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There’s a certain sense of poetic symmetry for Zack Snyder’s Army of the Dead. Long before he tumbled down the rabbit hole into the world of comic book adaptations and superheroics, the famed director got his start in 2004 with a highly well-received remake of George Romero’s Dawn of the Dead. Now, 17 years(!) later, he’s staggered back—much like the famed undead antagonists at the core of zombie flicks—with a new take on the genre for Netflix’s Army of the Dead. The first (new) movie from Snyder in the Snyder Cut-fracas feels poetic in a way—after what was arguably the most challenging period in his life, the director is going back to the source.
Arriving to the streaming service on May 21, Army of the Dead features the best opening in a Snyder movie since the start of Watchmen: a military transport carrying an otherwise unspecified payload from Area 51 ends up colliding with a ruckus pair of newlyweds on a highway, unleashing the dastardly undead contained inside. The alpha zombie, eventually known as Zeus (Richard Cetrone), makes fast work of the soldiers before turning his sights on the City of Sin. Dead then drops into montage mode as the chaotic carnage works its way across the city. Set to a cover of “Viva Las Vegas,” the denizens of Vegas are lambs to the slaughter as the (soon to be) army of the dead rapidly expands throughout the city. We’re also introduced to a few of the flick’s leading players, including Ward (Dave Bautista), Cruz (Ana de la Reguera), and Vanderohe (Omari Hardwick), as the mercenaries work in tandem with the military to contain the threat. Containment is about all they can do, as the city soon proves to be overrun and is eventually blocked off via a wall made of cargo containers. The trio receives nothing short of a pat on the back for their troubles, left to take on blue-collar jobs to get by. Oh, and all of this happens in the first 15 minutes of a two-and-a-half-hour movie.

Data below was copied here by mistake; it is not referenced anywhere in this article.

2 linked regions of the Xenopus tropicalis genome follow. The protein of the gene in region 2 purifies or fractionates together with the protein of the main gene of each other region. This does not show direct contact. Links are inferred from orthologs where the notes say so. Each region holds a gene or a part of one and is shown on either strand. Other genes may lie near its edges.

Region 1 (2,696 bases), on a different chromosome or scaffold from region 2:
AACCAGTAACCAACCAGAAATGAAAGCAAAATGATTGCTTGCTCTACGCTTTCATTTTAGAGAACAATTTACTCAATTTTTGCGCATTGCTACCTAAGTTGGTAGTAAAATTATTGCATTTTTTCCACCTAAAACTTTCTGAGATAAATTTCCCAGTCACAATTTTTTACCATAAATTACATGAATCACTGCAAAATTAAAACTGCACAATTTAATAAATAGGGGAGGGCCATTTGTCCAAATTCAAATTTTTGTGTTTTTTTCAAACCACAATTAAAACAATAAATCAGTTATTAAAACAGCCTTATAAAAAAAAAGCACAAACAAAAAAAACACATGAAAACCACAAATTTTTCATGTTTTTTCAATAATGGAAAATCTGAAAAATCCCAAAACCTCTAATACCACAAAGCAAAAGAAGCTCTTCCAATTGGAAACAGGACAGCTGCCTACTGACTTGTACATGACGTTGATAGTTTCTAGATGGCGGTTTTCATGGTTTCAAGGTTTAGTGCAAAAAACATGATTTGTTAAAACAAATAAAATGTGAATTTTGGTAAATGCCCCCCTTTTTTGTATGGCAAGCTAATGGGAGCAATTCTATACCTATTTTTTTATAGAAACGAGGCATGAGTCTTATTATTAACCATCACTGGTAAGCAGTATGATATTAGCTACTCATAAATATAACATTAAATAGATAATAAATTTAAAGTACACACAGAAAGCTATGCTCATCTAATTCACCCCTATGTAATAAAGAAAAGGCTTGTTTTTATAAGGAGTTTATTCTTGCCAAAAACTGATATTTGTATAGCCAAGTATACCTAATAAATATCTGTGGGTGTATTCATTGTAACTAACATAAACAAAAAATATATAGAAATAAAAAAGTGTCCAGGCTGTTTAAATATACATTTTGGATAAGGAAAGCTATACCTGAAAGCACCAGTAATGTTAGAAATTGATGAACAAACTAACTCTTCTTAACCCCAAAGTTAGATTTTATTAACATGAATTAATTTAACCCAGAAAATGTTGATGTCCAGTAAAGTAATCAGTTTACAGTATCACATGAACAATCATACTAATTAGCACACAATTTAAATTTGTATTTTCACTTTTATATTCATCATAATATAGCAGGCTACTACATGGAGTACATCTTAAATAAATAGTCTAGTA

So you’ll understand why Ward’s interest is piqued when wealthy casino owner Bly Tanaka (the legendary Hiroyuki Sanada) arrives with a modest proposal. It turns out there’s an impressive $200 million in cash sitting in a vault under one of the casinos. With the US government set to torch Vegas with a nuke, there’s a ticking clock on how long the cash will be up for grabs before the city goes up in flames. If Ward can exfiltrate the money in time, $50 million of it is his to keep.
Therein lies the plot of Dead, which fuses your standard zombie movie with plot elements of the Oceans movies and The Treasure of the Sierra Madre, as Ward works with Cruz and Vanderohe to assemble a new crew to pull off the job. The trio recruit YouTube zombie killer Mikey Guzman (Raúl Castillo), German safecracker Ludwig Dieter (Matthias Schweighöfer) and helicopter pilot Marianne Peters (comedian Tig Notaro, who was CGI’d in over Chris D’Elia). The team is further rounded out by Tanaka’s man Martin (character actor extraordinaire Garret Dillahunt) to oversee the operation, crooked cop Burt (Theo Rossi), a quarantine zone coyote named Lily (Nora Arnezeder, a standout) and Ward’s daughter Kate (Ella Purnell).